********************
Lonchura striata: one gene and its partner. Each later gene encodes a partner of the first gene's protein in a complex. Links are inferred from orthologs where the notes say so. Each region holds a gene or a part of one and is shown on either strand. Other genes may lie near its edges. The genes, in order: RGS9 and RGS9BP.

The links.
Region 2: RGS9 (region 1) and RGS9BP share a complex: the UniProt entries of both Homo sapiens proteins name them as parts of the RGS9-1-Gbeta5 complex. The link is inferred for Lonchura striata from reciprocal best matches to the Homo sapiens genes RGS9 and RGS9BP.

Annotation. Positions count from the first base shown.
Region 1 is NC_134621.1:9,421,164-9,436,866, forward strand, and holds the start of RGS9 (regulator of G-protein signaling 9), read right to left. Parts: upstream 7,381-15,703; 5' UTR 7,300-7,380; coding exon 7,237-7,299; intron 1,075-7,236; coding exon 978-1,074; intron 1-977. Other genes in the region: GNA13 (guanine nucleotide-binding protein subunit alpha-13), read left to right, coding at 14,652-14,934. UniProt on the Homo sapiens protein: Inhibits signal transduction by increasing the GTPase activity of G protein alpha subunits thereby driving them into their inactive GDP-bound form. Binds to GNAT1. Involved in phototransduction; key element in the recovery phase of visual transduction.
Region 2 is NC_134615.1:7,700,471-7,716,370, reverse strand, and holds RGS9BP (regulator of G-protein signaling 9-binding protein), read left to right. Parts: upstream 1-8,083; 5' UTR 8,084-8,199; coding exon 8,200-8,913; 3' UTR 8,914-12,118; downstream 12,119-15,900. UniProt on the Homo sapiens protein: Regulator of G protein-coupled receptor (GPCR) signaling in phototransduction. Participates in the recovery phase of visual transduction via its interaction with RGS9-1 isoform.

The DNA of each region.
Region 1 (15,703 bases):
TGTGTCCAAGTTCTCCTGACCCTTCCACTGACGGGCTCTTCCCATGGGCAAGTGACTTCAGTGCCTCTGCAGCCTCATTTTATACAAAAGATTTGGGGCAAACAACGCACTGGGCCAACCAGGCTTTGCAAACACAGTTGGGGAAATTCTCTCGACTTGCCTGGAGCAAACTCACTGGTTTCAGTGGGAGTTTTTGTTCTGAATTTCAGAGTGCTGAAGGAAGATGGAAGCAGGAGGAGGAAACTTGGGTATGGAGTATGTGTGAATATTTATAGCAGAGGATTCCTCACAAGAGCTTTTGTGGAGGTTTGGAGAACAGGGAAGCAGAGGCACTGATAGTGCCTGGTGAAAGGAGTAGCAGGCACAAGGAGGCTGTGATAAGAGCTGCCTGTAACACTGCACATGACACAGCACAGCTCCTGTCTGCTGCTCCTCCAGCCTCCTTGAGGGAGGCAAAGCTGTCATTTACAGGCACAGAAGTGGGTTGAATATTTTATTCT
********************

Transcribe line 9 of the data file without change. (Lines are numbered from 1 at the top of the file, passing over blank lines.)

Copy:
TGTGTCCAAGTTCTCCTGACCCTTCCACTGACGGGCTCTTCCCATGGGCAAGTGACTTCAGTGCCTCTGCAGCCTCATTTTATACAAAAGATTTGGGGCAAACAACGCACTGGGCCAACCAGGCTTTGCAAACACAGTTGGGGAAATTCTCTCGACTTGCCTGGAGCAAACTCACTGGTTTCAGTGGGAGTTTTTGTTCTGAATTTCAGAGTGCTGAAGGAAGATGGAAGCAGGAGGAGGAAACTTGGGTATGGAGTATGTGTGAATATTTATAGCAGAGGATTCCTCACAAGAGCTTTTGTGGAGGTTTGGAGAACAGGGAAGCAGAGGCACTGATAGTGCCTGGTGAAAGGAGTAGCAGGCACAAGGAGGCTGTGATAAGAGCTGCCTGTAACACTGCACATGACACAGCACAGCTCCTGTCTGCTGCTCCTCCAGCCTCCTTGAGGGAGGCAAAGCTGTCATTTACAGGCACAGAAGTGGGTTGAATATTTTATTCT